Friday, October 9, 2020

The Fault in Our Stars by John Green



This tackles many themes that interest the target reader.  John Green presents us with death, cancer, depression, grief, family relationships, peer relationships and some mild peer pressure. Green also explores the notion of fiction, both in his notes within the book and in the character of Peter Van Houten, a drunk and an egoist who has at one time been a writer. 

Importantly, Green encourages us to look at those who suffer from cancer as whole people, not just as victims of a disease.  These need not necessarily be nice people.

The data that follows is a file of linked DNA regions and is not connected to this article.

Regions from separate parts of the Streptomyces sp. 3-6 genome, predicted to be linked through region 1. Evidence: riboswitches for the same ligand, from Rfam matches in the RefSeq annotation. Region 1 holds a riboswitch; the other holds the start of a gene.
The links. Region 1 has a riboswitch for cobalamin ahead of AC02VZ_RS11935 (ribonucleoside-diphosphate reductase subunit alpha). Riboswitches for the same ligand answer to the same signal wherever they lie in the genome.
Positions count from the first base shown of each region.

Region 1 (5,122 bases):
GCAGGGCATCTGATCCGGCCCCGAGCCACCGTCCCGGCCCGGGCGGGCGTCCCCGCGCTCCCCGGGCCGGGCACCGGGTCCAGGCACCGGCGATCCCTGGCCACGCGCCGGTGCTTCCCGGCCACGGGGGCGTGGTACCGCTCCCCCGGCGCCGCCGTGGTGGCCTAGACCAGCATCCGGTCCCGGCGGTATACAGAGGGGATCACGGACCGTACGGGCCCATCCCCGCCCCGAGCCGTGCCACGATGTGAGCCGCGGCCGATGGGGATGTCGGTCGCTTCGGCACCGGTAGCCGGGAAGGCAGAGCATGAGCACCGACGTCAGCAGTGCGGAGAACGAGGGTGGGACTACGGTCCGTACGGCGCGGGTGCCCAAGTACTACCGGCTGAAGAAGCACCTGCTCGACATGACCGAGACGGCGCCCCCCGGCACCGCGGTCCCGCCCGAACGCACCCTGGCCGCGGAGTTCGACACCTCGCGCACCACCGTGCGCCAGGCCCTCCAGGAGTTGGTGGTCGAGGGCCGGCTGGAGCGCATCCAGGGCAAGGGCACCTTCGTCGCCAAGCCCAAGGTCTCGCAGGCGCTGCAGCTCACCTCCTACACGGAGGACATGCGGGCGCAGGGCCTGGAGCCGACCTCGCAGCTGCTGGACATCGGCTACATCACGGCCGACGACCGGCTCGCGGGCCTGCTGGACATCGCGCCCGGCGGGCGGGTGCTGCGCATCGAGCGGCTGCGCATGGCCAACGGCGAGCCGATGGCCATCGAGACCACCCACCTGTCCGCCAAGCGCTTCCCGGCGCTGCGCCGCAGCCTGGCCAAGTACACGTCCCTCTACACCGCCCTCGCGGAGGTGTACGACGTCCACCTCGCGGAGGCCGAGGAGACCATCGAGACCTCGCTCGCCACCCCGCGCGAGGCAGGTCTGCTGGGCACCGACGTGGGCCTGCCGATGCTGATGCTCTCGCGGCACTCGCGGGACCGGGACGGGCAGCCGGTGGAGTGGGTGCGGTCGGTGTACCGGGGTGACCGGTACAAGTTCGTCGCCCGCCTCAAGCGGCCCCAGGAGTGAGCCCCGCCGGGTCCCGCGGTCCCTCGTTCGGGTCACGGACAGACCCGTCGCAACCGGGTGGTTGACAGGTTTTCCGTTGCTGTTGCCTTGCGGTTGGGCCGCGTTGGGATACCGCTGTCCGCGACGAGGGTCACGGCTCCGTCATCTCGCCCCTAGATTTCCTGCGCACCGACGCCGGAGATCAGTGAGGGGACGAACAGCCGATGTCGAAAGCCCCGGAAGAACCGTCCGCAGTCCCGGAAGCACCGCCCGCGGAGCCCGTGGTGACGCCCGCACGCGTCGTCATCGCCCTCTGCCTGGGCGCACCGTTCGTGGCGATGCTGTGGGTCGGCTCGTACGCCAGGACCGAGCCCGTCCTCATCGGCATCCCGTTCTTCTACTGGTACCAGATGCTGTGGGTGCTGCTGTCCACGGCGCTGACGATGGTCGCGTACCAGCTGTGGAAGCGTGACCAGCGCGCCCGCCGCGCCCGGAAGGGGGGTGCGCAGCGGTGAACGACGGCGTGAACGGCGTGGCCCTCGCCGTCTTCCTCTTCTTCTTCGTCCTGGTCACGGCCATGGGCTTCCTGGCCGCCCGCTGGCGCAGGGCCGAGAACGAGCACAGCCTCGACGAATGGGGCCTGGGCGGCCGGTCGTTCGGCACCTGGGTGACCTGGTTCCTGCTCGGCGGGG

Nice or not, the characters are richly drawn. As we have come to expect from Green, the characters are rounded and believable. Hazel narrates the story and has been given a convincing and consistent voice.      
The growth in protagonist Hazel is mild and somewhat negative though we also have plenty of positives:  love, romance, gentle sex and for some, survival.   

The book is some 316 pages long so has a respectable spine. The text s blocked and a serif font, with difficult  ‘a’s and ‘g’s is used.  A bordering on adult readership is further confirmed by quit demanding language and much abstract, philosophical thought.  This edition was published in 2017. The novel was first published in 2012.        

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